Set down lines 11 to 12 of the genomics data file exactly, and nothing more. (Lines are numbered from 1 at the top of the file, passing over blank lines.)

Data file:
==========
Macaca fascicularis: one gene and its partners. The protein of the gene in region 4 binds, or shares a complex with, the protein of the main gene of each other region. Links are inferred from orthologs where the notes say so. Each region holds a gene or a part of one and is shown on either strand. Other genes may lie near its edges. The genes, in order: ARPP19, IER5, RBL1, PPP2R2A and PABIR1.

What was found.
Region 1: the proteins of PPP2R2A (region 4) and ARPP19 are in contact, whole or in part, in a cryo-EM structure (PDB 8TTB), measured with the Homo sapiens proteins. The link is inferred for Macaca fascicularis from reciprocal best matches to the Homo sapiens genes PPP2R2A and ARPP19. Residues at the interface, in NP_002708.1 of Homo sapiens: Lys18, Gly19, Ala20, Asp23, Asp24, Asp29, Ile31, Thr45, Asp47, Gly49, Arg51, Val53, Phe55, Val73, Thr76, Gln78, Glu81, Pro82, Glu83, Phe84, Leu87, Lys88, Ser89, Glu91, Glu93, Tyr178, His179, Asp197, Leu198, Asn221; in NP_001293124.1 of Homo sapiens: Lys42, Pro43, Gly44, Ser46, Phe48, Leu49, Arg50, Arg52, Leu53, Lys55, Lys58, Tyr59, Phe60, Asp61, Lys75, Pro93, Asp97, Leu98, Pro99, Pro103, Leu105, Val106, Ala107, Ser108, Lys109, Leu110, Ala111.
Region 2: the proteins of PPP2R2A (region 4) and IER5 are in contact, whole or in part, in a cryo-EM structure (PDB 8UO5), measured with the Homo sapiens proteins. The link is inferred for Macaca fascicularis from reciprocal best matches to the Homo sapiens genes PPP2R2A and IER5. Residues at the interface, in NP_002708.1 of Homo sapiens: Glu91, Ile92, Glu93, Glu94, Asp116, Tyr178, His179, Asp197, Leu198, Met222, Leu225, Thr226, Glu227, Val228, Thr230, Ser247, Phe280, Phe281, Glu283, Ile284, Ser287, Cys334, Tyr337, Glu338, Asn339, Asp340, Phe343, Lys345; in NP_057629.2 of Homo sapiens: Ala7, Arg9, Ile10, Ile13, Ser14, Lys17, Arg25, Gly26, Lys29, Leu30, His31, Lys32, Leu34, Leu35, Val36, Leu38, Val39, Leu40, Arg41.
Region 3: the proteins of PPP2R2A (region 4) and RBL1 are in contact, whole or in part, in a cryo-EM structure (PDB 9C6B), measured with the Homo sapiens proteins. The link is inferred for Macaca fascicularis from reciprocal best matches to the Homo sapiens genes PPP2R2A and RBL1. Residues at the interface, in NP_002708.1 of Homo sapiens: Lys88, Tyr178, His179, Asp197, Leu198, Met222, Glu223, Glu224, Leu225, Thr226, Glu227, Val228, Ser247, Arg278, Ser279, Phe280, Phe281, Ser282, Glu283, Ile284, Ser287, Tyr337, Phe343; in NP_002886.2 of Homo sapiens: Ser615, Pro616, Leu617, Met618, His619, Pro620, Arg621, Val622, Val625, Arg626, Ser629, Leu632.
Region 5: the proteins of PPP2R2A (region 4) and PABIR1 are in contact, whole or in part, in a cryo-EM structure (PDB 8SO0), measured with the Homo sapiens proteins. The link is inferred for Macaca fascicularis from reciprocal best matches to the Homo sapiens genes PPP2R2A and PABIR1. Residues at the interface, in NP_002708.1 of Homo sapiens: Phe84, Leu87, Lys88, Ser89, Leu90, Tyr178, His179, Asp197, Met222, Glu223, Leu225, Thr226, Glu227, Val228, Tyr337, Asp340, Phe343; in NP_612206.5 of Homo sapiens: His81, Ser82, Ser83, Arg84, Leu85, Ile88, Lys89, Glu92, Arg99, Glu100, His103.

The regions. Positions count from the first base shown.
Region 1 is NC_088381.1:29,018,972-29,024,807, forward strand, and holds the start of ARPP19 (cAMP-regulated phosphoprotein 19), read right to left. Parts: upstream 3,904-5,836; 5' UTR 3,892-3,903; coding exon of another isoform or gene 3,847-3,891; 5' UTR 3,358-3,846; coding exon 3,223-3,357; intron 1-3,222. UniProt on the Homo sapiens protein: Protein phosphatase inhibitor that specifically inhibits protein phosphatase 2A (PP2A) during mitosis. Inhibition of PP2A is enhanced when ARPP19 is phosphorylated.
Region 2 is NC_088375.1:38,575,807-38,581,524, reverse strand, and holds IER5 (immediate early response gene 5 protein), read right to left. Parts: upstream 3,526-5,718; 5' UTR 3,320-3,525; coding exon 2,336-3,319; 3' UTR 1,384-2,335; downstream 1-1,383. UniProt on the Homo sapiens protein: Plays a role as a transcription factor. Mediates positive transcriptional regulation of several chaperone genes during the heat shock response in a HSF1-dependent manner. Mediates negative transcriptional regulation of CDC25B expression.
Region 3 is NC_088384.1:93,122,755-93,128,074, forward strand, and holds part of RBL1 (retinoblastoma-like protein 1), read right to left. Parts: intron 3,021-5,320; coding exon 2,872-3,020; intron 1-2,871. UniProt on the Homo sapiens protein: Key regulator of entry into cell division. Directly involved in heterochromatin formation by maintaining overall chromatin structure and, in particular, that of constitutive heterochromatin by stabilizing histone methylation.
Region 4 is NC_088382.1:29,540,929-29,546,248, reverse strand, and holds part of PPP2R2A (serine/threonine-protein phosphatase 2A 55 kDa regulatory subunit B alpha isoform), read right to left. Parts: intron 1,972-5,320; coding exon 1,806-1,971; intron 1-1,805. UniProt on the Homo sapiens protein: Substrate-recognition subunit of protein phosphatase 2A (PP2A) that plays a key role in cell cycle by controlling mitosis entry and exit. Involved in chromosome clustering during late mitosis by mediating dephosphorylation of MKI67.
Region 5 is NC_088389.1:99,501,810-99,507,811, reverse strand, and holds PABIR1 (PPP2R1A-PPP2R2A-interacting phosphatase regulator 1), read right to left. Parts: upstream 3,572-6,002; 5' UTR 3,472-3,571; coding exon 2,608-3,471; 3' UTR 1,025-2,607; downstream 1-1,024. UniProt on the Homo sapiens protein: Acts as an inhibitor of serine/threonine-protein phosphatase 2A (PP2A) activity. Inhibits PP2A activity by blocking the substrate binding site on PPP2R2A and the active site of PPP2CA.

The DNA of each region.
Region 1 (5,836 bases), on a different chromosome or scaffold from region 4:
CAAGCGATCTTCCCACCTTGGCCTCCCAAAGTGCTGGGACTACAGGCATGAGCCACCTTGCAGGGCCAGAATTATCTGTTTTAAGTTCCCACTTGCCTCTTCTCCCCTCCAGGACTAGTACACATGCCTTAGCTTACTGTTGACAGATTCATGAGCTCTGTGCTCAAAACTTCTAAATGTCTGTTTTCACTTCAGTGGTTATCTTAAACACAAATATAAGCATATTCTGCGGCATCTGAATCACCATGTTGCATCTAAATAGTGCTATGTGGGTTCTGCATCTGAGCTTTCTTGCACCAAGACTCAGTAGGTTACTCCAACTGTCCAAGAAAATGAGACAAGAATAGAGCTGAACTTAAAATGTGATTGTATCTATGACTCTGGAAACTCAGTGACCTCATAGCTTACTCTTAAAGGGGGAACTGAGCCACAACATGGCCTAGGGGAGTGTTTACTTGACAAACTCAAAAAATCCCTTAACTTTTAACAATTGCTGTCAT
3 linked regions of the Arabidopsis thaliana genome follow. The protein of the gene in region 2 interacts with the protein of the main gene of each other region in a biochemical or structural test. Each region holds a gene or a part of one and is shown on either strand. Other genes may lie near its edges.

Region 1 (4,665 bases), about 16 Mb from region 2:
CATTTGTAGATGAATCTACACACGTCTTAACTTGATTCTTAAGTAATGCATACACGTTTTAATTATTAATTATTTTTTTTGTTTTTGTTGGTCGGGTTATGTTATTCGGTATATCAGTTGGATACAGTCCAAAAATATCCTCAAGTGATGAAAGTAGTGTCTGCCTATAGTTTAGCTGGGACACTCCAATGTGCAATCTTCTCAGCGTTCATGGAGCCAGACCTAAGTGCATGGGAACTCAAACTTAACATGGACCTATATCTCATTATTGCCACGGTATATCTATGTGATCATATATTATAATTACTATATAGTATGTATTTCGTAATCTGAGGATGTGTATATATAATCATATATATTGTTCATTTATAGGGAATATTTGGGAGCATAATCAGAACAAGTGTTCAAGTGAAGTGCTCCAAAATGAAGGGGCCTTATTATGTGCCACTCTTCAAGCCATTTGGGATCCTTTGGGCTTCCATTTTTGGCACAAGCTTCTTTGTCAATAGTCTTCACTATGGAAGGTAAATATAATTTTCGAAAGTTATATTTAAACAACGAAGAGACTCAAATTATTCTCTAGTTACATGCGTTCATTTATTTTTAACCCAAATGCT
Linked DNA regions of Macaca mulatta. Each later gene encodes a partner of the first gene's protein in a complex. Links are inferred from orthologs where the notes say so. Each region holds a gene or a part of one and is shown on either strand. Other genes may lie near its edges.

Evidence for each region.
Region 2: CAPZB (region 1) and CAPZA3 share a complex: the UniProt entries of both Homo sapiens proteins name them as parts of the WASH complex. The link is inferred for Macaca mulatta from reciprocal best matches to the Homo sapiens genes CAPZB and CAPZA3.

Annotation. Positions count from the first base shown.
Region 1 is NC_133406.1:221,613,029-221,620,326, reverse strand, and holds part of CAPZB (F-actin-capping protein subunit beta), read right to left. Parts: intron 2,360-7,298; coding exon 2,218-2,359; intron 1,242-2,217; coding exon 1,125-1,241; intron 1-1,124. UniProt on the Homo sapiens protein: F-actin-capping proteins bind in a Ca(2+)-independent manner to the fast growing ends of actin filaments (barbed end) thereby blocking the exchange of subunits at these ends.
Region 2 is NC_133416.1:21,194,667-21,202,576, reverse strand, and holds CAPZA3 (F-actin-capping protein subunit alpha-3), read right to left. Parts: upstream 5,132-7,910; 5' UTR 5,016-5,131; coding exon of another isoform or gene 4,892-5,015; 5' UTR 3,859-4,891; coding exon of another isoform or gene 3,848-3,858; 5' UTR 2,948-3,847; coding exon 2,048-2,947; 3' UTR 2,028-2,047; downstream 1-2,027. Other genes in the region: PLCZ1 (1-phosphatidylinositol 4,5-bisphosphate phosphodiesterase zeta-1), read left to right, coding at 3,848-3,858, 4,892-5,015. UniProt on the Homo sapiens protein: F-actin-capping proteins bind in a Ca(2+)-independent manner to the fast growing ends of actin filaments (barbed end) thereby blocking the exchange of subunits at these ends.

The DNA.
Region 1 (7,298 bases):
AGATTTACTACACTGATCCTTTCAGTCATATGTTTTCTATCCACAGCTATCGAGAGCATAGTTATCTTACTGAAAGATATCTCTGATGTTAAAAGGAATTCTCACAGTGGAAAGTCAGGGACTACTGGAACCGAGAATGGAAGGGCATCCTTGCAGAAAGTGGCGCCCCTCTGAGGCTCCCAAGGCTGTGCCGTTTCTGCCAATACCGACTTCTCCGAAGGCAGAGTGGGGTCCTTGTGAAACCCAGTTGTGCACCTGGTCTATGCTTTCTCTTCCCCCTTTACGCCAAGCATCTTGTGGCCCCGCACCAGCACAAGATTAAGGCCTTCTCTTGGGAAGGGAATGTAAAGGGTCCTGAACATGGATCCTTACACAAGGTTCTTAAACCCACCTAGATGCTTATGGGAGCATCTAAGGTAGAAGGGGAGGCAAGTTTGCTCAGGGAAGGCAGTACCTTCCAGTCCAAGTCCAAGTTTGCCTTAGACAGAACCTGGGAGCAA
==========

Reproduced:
Region 4 is NC_088382.1:29,540,929-29,546,248, reverse strand, and holds part of PPP2R2A (serine/threonine-protein phosphatase 2A 55 kDa regulatory subunit B alpha isoform), read right to left. Parts: intron 1,972-5,320; coding exon 1,806-1,971; intron 1-1,805. UniProt on the Homo sapiens protein: Substrate-recognition subunit of protein phosphatase 2A (PP2A) that plays a key role in cell cycle by controlling mitosis entry and exit. Involved in chromosome clustering during late mitosis by mediating dephosphorylation of MKI67.
Region 5 is NC_088389.1:99,501,810-99,507,811, reverse strand, and holds PABIR1 (PPP2R1A-PPP2R2A-interacting phosphatase regulator 1), read right to left. Parts: upstream 3,572-6,002; 5' UTR 3,472-3,571; coding exon 2,608-3,471; 3' UTR 1,025-2,607; downstream 1-1,024. UniProt on the Homo sapiens protein: Acts as an inhibitor of serine/threonine-protein phosphatase 2A (PP2A) activity. Inhibits PP2A activity by blocking the substrate binding site on PPP2R2A and the active site of PPP2CA.